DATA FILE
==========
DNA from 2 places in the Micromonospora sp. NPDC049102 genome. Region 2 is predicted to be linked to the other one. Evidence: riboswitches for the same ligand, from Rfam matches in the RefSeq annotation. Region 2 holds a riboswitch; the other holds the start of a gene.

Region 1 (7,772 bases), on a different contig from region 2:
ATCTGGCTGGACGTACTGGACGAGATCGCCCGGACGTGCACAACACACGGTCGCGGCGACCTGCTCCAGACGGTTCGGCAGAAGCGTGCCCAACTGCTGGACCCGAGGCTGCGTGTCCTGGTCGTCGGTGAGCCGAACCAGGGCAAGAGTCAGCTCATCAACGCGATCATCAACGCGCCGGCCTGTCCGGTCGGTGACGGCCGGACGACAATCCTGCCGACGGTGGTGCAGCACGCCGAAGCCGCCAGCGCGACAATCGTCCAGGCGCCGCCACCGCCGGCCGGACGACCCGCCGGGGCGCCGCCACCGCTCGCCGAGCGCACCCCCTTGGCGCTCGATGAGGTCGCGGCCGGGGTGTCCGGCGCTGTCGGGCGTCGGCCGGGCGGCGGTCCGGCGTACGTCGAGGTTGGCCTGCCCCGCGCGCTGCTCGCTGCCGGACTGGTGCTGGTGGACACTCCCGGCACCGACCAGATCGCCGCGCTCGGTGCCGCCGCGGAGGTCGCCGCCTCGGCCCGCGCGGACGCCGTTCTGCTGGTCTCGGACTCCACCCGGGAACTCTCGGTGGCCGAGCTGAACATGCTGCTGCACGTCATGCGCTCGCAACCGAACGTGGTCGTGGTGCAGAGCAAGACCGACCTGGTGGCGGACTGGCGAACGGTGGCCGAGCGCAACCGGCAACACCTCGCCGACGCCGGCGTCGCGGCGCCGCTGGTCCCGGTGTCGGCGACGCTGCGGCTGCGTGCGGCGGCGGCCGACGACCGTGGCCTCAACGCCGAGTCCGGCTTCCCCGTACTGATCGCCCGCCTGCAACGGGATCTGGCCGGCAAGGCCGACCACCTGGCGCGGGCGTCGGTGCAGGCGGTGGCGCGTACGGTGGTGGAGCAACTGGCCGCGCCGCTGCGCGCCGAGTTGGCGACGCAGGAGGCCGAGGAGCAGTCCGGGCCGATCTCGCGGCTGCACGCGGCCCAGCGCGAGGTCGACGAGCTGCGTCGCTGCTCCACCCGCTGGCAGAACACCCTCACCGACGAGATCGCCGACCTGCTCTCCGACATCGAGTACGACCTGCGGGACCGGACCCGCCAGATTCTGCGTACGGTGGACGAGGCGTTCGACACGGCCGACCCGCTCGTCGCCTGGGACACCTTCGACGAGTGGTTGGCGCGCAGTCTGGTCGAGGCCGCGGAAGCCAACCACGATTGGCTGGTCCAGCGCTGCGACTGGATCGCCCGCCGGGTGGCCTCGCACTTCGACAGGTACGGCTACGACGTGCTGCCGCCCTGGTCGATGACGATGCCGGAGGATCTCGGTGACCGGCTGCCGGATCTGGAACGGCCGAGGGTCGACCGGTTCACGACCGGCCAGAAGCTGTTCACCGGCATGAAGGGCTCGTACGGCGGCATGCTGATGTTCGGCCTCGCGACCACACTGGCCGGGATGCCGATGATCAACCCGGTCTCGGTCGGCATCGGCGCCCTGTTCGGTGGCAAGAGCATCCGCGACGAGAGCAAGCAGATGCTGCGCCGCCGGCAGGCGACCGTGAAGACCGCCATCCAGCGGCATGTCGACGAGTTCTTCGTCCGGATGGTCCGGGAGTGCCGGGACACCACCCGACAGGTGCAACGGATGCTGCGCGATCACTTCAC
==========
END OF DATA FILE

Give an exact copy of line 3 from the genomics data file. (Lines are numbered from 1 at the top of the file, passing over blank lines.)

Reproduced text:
ATCTGGCTGGACGTACTGGACGAGATCGCCCGGACGTGCACAACACACGGTCGCGGCGACCTGCTCCAGACGGTTCGGCAGAAGCGTGCCCAACTGCTGGACCCGAGGCTGCGTGTCCTGGTCGTCGGTGAGCCGAACCAGGGCAAGAGTCAGCTCATCAACGCGATCATCAACGCGCCGGCCTGTCCGGTCGGTGACGGCCGGACGACAATCCTGCCGACGGTGGTGCAGCACGCCGAAGCCGCCAGCGCGACAATCGTCCAGGCGCCGCCACCGCCGGCCGGACGACCCGCCGGGGCGCCGCCACCGCTCGCCGAGCGCACCCCCTTGGCGCTCGATGAGGTCGCGGCCGGGGTGTCCGGCGCTGTCGGGCGTCGGCCGGGCGGCGGTCCGGCGTACGTCGAGGTTGGCCTGCCCCGCGCGCTGCTCGCTGCCGGACTGGTGCTGGTGGACACTCCCGGCACCGACCAGATCGCCGCGCTCGGTGCCGCCGCGGAGGTCGCCGCCTCGGCCCGCGCGGACGCCGTTCTGCTGGTCTCGGACTCCACCCGGGAACTCTCGGTGGCCGAGCTGAACATGCTGCTGCACGTCATGCGCTCGCAACCGAACGTGGTCGTGGTGCAGAGCAAGACCGACCTGGTGGCGGACTGGCGAACGGTGGCCGAGCGCAACCGGCAACACCTCGCCGACGCCGGCGTCGCGGCGCCGCTGGTCCCGGTGTCGGCGACGCTGCGGCTGCGTGCGGCGGCGGCCGACGACCGTGGCCTCAACGCCGAGTCCGGCTTCCCCGTACTGATCGCCCGCCTGCAACGGGATCTGGCCGGCAAGGCCGACCACCTGGCGCGGGCGTCGGTGCAGGCGGTGGCGCGTACGGTGGTGGAGCAACTGGCCGCGCCGCTGCGCGCCGAGTTGGCGACGCAGGAGGCCGAGGAGCAGTCCGGGCCGATCTCGCGGCTGCACGCGGCCCAGCGCGAGGTCGACGAGCTGCGTCGCTGCTCCACCCGCTGGCAGAACACCCTCACCGACGAGATCGCCGACCTGCTCTCCGACATCGAGTACGACCTGCGGGACCGGACCCGCCAGATTCTGCGTACGGTGGACGAGGCGTTCGACACGGCCGACCCGCTCGTCGCCTGGGACACCTTCGACGAGTGGTTGGCGCGCAGTCTGGTCGAGGCCGCGGAAGCCAACCACGATTGGCTGGTCCAGCGCTGCGACTGGATCGCCCGCCGGGTGGCCTCGCACTTCGACAGGTACGGCTACGACGTGCTGCCGCCCTGGTCGATGACGATGCCGGAGGATCTCGGTGACCGGCTGCCGGATCTGGAACGGCCGAGGGTCGACCGGTTCACGACCGGCCAGAAGCTGTTCACCGGCATGAAGGGCTCGTACGGCGGCATGCTGATGTTCGGCCTCGCGACCACACTGGCCGGGATGCCGATGATCAACCCGGTCTCGGTCGGCATCGGCGCCCTGTTCGGTGGCAAGAGCATCCGCGACGAGAGCAAGCAGATGCTGCGCCGCCGGCAGGCGACCGTGAAGACCGCCATCCAGCGGCATGTCGACGAGTTCTTCGTCCGGATGGTCCGGGAGTGCCGGGACACCACCCGACAGGTGCAACGGATGCTGCGCGATCACTTCAC